The Dynaco Tube Audio Forum

Dedicated to the restoration and preservation of all original Dynaco tube audio equipment - Customer support for Dynaco VTA tube amp kits, all Tubes4hifi.com products and all Dynakitparts.com products


    Agood digital sound card with flexibility

    Share

    baddog1946

    Posts : 304
    Join date : 2010-02-03
    Location : Costa Rica

    Agood digital sound card with flexibility

    Post by baddog1946 on Fri Apr 05, 2013 8:43 am

    I have been thinking of building a dedicated Linux based system from scratch and this sound card is a candidate for it. Anyone have experience with it or any other suggestiions like motherboards etc.?

    http://www.esi-audio.com/products/julia/

    Baddog

    DarthBubba

    Posts : 81
    Join date : 2012-05-05

    Re: Agood digital sound card with flexibility

    Post by DarthBubba on Fri Apr 05, 2013 3:48 pm

    baddog1946 wrote:I have been thinking of building a dedicated Linux based system from scratch and this sound card is a candidate for it. Anyone have experience with it or any other suggestions like motherboards etc.?

    http://www.esi-audio.com/products/julia/

    Some general ideas:

    Not that you could find any FCC Class A mother boards anymore (for business environments where electronic noise is NOT an issue), make sure your mother board has an FCC Class B rating - they're for home use and electrically quieter so as not to interfere w/TV, radio, etc. Disable the on-board sound chip too. A home-made mu-metal shell to further shield the card might be useful - you wouldn't be able to build a Faraday shield around it.

    Just my 2 cents... Smile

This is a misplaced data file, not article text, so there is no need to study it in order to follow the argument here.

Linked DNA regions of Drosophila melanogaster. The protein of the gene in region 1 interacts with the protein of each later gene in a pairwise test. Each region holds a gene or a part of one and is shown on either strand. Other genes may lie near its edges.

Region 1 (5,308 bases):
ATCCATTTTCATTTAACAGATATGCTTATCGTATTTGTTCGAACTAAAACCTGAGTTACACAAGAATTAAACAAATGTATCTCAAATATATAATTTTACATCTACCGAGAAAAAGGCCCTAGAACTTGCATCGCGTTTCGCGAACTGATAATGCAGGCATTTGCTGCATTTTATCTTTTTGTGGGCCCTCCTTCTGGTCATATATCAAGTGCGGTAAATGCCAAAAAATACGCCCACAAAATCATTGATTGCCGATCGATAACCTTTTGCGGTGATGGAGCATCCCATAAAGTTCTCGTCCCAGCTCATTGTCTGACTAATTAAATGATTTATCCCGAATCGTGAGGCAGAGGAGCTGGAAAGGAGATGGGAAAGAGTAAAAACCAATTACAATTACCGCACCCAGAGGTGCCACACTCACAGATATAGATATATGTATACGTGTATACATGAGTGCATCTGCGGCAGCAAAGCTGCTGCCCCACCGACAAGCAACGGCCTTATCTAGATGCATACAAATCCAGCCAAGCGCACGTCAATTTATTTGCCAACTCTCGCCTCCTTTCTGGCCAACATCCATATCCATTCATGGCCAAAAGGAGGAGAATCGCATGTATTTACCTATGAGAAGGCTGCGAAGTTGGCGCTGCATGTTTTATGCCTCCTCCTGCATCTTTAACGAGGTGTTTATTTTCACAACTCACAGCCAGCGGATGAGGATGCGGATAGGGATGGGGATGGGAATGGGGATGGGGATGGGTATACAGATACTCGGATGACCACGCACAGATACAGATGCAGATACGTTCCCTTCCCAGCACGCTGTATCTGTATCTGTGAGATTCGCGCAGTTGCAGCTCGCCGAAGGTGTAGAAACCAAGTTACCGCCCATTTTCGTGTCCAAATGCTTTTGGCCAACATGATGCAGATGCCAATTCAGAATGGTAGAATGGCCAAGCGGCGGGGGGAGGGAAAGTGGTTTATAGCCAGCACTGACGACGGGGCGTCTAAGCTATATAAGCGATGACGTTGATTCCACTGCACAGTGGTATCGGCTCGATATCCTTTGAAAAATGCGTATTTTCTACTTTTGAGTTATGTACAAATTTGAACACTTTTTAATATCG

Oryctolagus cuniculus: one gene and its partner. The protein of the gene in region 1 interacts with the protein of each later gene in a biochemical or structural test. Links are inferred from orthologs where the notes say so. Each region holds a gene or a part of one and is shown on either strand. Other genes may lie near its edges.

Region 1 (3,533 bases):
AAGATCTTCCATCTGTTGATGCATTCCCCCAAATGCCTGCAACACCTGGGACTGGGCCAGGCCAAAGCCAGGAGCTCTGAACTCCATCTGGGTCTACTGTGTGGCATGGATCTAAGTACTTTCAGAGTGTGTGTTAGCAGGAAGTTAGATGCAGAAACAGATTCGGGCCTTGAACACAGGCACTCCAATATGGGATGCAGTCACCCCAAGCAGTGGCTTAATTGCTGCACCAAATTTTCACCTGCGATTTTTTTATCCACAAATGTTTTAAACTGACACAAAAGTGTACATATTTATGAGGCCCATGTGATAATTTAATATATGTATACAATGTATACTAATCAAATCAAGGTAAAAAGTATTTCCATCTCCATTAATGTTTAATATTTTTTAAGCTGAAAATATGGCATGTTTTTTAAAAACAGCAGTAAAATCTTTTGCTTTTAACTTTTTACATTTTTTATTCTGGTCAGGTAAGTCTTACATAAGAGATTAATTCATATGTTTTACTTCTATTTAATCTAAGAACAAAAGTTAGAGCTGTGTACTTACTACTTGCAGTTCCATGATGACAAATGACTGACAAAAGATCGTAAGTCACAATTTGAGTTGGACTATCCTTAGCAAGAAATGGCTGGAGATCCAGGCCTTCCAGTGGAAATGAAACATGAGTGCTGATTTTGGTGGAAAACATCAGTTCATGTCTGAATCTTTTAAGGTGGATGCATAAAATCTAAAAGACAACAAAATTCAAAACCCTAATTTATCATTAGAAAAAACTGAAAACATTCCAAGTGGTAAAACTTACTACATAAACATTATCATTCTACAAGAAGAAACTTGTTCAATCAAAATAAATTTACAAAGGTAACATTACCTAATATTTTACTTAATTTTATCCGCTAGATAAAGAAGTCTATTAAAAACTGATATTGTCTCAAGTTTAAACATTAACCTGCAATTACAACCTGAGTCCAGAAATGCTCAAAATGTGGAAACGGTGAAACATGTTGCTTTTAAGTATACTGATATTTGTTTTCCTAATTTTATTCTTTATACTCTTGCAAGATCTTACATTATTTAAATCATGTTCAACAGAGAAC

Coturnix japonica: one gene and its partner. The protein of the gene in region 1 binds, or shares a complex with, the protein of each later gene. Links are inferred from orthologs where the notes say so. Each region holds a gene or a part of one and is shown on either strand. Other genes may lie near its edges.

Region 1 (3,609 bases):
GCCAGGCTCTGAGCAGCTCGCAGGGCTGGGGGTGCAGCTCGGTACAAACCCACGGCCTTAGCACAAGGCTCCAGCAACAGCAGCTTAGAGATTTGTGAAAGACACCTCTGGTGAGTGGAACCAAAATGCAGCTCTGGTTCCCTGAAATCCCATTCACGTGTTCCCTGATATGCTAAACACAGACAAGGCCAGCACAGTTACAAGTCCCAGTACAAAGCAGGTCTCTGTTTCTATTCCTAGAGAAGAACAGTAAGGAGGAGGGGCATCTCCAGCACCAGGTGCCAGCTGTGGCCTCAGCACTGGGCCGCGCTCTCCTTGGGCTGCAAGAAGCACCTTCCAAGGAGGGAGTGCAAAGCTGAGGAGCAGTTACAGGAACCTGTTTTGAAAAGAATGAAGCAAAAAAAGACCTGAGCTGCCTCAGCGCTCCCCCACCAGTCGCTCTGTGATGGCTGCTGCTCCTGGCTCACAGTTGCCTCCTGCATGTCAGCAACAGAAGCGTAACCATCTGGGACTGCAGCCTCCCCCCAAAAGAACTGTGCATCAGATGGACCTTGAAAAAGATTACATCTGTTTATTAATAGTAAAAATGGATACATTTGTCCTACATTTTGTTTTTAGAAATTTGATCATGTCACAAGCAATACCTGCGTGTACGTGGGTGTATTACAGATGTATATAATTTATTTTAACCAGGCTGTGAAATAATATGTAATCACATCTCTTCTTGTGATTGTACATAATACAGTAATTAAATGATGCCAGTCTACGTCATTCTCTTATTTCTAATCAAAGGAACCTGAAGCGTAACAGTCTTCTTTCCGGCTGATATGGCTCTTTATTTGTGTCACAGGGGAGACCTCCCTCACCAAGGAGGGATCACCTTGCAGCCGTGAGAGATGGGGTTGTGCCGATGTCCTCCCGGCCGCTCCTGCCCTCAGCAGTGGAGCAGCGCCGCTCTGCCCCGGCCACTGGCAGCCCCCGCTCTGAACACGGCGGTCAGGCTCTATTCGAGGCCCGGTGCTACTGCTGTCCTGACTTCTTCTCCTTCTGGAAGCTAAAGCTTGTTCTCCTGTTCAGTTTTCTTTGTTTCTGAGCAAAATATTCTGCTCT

TorontoDave

    Posts : 24
    Join date : 2013-03-18

    Re: Agood digital sound card with flexibility

    Post by TorontoDave on Fri Apr 05, 2013 4:58 pm

    Having recently completed a good linux server build for audio playback and serving I can share some insights.

    1) The best sound cards are unlikely to have the right utilities and drivers to really shine in linux.
    2) The PC is electrically noisy to begin with - performing Digital Audio Conversion on-top of that is just asking for trouble.

    What I did:
    1) Used a onboard TOSLINK (Optical) cable for audio output. My motherboard had audio supported by alsa (most do).
    2) TOSLink outputs a digital signal (it doesn't convert to analog) - so it matches your source file (MP3/FLAC what have) for your Frequency and quality. With lossless FLAC this is typically 24 bit and 96 HZ or 24 BIT and 192HZ.
    3) Take that TOSLInk and put into an External Digital-To-Analog Converter (DAC). In my case this was an old Home Theatre Receiver (Yamaha HTR-5960) but there are several vendors of decent DACS both on ebay and the usual suspects (TigerDirect/NewEgg Etc.). The key with an external DAC is it must support a TOSLink input and 24 bit/192HZ material.

    The following are examples:
    http://www.newegg.com/Product/Product.aspx?Item=82-804-040&ParentOnly=1&IsVirtualParent=1 (medium quality)
    http://www.tigerdirect.com/applications/SearchTools/item-details.asp?EdpNo=3429784&CatId=466 (medium quality)